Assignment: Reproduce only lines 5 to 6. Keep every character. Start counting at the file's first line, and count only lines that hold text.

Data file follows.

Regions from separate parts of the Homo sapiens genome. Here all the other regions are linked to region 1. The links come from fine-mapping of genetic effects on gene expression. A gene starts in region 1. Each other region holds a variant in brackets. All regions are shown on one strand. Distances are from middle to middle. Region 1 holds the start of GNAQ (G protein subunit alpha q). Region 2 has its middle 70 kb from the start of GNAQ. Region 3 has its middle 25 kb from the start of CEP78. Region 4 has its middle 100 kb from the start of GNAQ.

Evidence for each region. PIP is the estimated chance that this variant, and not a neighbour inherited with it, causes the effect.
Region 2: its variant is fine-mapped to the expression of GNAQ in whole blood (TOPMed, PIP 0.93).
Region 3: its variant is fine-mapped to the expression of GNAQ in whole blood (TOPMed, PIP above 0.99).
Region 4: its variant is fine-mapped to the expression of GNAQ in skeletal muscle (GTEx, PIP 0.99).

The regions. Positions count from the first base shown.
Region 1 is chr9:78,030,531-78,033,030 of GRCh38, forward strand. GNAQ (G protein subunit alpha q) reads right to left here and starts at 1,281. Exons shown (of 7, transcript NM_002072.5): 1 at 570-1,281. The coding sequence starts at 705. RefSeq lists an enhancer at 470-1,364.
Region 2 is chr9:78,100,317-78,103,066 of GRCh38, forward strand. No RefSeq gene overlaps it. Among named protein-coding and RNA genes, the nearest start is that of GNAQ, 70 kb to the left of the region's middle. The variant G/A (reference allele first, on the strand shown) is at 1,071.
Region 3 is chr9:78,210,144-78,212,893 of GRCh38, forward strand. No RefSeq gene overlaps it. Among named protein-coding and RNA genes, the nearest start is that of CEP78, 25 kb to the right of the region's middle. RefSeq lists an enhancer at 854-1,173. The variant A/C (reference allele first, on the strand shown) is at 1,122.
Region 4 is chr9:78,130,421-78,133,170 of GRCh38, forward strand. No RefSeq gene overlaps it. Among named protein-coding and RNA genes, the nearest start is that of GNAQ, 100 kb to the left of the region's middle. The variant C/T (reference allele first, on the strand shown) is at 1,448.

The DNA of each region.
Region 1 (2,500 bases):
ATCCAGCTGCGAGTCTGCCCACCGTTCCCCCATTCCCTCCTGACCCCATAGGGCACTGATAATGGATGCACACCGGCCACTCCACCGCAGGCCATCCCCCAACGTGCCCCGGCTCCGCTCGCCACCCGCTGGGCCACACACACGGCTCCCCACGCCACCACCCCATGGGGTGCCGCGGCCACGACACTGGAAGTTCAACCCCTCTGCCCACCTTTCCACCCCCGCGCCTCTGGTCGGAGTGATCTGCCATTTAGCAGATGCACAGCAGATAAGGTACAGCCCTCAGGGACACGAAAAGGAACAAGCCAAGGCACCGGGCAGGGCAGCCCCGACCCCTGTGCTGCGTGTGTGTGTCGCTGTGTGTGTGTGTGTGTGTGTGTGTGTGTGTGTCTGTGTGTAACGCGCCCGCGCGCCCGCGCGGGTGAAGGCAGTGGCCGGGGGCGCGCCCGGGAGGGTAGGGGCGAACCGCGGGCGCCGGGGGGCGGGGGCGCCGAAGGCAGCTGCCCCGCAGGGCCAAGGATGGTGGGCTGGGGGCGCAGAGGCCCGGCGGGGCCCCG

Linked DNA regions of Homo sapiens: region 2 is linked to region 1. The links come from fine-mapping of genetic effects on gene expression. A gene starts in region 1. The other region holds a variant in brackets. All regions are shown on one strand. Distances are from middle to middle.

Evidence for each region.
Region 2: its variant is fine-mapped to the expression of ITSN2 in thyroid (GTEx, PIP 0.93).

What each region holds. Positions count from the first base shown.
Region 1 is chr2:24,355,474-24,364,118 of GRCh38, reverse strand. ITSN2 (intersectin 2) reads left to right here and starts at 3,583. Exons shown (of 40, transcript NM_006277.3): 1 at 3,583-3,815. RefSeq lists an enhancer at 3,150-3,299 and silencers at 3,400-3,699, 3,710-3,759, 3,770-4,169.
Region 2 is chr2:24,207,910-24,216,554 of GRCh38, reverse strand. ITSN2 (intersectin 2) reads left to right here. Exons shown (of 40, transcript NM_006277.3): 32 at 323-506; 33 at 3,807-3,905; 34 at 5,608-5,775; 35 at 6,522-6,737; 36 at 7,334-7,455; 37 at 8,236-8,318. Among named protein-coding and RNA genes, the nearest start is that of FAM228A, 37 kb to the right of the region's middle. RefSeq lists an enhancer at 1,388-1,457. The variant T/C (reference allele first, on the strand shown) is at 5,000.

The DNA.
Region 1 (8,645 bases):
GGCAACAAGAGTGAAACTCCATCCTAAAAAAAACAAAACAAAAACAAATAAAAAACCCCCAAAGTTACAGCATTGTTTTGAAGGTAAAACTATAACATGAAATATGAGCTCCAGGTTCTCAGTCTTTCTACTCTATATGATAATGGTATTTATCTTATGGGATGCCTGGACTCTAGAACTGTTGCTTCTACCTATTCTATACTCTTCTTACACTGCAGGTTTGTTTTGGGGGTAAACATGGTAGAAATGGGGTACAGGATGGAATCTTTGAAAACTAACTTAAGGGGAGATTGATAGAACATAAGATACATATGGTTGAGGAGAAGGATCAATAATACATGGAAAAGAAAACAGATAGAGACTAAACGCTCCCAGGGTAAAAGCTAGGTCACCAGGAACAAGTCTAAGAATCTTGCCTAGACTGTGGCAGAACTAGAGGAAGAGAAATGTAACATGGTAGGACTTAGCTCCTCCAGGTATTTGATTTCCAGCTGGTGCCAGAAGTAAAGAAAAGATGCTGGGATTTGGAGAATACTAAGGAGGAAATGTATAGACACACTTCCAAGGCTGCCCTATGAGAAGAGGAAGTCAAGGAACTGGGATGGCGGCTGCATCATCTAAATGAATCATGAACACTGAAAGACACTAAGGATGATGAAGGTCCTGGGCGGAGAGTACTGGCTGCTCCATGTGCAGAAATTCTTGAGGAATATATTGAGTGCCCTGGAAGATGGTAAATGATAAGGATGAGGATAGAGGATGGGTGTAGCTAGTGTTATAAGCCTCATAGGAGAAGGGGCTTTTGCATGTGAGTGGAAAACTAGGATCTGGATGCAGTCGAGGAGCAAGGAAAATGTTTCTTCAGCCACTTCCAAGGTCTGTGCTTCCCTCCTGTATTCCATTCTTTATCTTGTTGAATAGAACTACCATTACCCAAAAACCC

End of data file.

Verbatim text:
Region 4: its variant is fine-mapped to the expression of GNAQ in skeletal muscle (GTEx, PIP 0.99).

The regions. Positions count from the first base shown.